Skip to main content
US Flag An official website of the United States government

Connect with the Peace Corps

If you're ready for something bigger, we have a place where you belong.

Follow us

Apply to the Peace Corps

The application process begins by selecting a service model and finding an open position.

Peace Corps Volunteer
2 years, 3 months
Log in/check status
Peace Corps Response
Up to 12 months
Log in/check status
Virtual Service Pilot
3-6 months
Log in/check status

Let us help you find the right position.

If you are flexible in where you serve for the two-year Peace Corps Volunteer program, our experts can match you with a position and country based on your experience and preferences.

Serve where you’re needed most

A Change of Plans

Steve Price and Deborah Buckley raise their right hands as they're sworn in as Peace Corps Response Volunteers in Samoa.

Steve Price and Deborah Buckley were recently sworn in as Peace Corps Response Volunteers in Samoa as event coordination specialists. Here are their stories.

Steve arrives at the airport in Samoa.
Steve arrives at the airport in Samoa.

Steve Price:

“Epilogue: a section or speech at the end of a book or play that serves as a comment on or a conclusion to what has happened.” 

In 2003, my spouse and I left the comfortable confines of American life to serve in Suriname, South America, as Peace Corps Volunteers. Eventually, we both had labeled these 27 months of service as a life-affirming, life-defining transition. Our time in Suriname gave us both a sense of accomplishment and gratitude. More than that, it gave me an understanding that life is not always as it appears, and that if one is open to learning, the lessons will come from the most surprising situations, people, and places.

After service the emotional readjustment was somewhat difficult, but the return to career was quite simple: the state of Utah had just the right counselor position awaiting me. Good years went by and in 2014, still thriving in state employment, I happened upon a federal position with the Peace Corps: field-based regional recruiter in Utah. I began this very satisfying job that spring. 

Then in 2017, I retired, ready to write the “great American novel” or catch that record lake trout.

Nope. The life of the Peace Corps continued to run through my veins. I once again needed, no, wanted more. I was nearing the age of 65 and I knew that the Peace Corps was the best and most prudent place for me to apply this search for more. After six months of perusing Peace Corps Response assignment openings, I found myself being invited to serve in Samoa as an environmental event coordination specialist for 12 months. I am anticipating a hardy and adventurous service, and I am very pleased to feel the life of the Peace Corps flowing through my veins, yet again… no, yet still.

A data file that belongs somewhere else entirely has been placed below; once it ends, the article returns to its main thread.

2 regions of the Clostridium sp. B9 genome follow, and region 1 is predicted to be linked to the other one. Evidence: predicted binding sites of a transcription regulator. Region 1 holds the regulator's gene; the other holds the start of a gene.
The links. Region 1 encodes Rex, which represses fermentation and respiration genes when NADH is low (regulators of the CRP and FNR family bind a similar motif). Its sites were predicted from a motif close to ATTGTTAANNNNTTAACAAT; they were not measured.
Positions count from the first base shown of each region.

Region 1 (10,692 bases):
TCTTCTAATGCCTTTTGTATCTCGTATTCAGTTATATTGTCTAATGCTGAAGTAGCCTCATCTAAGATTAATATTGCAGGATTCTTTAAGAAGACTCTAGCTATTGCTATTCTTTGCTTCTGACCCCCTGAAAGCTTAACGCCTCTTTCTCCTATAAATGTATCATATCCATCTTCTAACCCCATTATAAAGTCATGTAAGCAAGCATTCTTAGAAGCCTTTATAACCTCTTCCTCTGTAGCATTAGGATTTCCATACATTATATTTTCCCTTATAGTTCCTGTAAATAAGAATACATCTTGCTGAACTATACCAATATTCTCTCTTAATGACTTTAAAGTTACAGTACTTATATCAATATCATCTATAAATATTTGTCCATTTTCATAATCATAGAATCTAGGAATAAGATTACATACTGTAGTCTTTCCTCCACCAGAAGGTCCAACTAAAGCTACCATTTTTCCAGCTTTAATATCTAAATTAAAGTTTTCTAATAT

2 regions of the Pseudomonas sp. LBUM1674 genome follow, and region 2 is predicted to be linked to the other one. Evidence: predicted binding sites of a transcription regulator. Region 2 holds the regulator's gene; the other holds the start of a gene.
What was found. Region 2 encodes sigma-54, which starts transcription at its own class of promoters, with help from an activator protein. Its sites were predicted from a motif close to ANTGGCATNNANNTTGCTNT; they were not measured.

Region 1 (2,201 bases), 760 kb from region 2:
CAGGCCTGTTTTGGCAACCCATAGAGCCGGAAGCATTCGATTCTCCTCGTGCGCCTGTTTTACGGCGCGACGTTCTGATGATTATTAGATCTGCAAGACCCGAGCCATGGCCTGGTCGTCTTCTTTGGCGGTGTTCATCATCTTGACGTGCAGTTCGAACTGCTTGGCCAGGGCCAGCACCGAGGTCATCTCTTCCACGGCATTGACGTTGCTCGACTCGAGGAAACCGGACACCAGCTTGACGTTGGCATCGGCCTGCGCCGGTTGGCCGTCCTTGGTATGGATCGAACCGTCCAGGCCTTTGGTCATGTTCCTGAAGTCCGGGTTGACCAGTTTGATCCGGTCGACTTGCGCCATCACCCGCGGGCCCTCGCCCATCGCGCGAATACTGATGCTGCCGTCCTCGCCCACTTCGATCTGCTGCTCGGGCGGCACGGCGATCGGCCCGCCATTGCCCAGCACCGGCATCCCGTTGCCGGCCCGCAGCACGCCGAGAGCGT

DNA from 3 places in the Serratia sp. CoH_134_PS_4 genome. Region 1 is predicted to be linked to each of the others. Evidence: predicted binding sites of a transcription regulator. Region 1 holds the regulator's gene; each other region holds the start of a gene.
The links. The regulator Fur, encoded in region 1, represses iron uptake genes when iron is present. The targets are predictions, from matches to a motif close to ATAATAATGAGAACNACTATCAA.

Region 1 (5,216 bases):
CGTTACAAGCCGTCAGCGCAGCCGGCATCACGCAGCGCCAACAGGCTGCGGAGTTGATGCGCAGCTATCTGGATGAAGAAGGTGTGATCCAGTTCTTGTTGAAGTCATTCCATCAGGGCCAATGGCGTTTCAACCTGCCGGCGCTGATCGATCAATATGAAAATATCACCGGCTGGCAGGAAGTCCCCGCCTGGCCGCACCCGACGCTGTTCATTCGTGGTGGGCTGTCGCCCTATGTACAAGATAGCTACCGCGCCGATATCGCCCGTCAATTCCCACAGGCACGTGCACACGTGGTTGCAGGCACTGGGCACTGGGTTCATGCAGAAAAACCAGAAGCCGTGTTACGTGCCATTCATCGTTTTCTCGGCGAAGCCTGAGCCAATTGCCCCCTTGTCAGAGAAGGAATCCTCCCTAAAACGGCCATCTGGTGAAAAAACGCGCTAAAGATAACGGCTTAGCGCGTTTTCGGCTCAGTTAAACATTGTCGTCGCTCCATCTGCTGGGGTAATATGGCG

Swearing in as Peace Corps Response Volunteers in Samoa.
Swearing in as Peace Corps Response Volunteers in Samoa.

At one point in my parallel journey with the Peace Corps, I thought my connection to its application of “peace and friendship” had come to an end, although “peace and friendship” had now become permanent ideals. My epilogue had once included comfort, fishing and writing. The epilogue has now been edited to include service, adventure, lessons, relationships, application of skills, perhaps a restringing of that old classical guitar and writing (hey, maybe some fishing and comfort, too!). 

Sometimes an epilogue needs a thoughtful re-edit.

Deborah Buckley

“Timing out.” That’s what it’s called when your five-year term as a Peace Corps employee comes to an end. 

My “time-out” date was to be May 3, 2019. Five years as a field-based recruiter in Charlotte, N.C., following three years as a Volunteer in Romania, was about to come to an end. I had loved every minute and was going to miss the students, stakeholders and campus life to which I had been exposed and forever changed. 

As the end was imminent and the government hiring process slow, I spent most of my summer weekends updating my resume. Unlike many folks, I would rather speak in public than write about my accomplishments. But I did and in September, I started job searching. I stayed focused on federal jobs, hoping to reach the 10-year mark before starting to think about retiring in 2022. 

Deborah arrives at the airport in Samoa.
Deborah arrives at the airport in Samoa.

Then a colleague sent me a link to a “really cool” job in Samoa as a Peace Corps Response Volunteer.  I had always hoped I would be a Peace Corps Response Volunteer again, but imagined it would happen as part of my retirement years.

She was right. The job not only sounded “cool” but stimulating, significant and in sync with my desire to experience different cultures, people and places while accessing meaningful, environmental work along the way. Here it was! As Mary Poppins would say, a “practically perfect” position in every way. I applied without hesitation.

As I begin to put things in boxes, find homes for furniture and notify family, friends and communities about my departure, I am filled with all the excitement, gratitude and humility one at my station in life might feel. I truly am one of the fortunate ones. 

Samoa, here I come! Thankful for another opportunity to serve.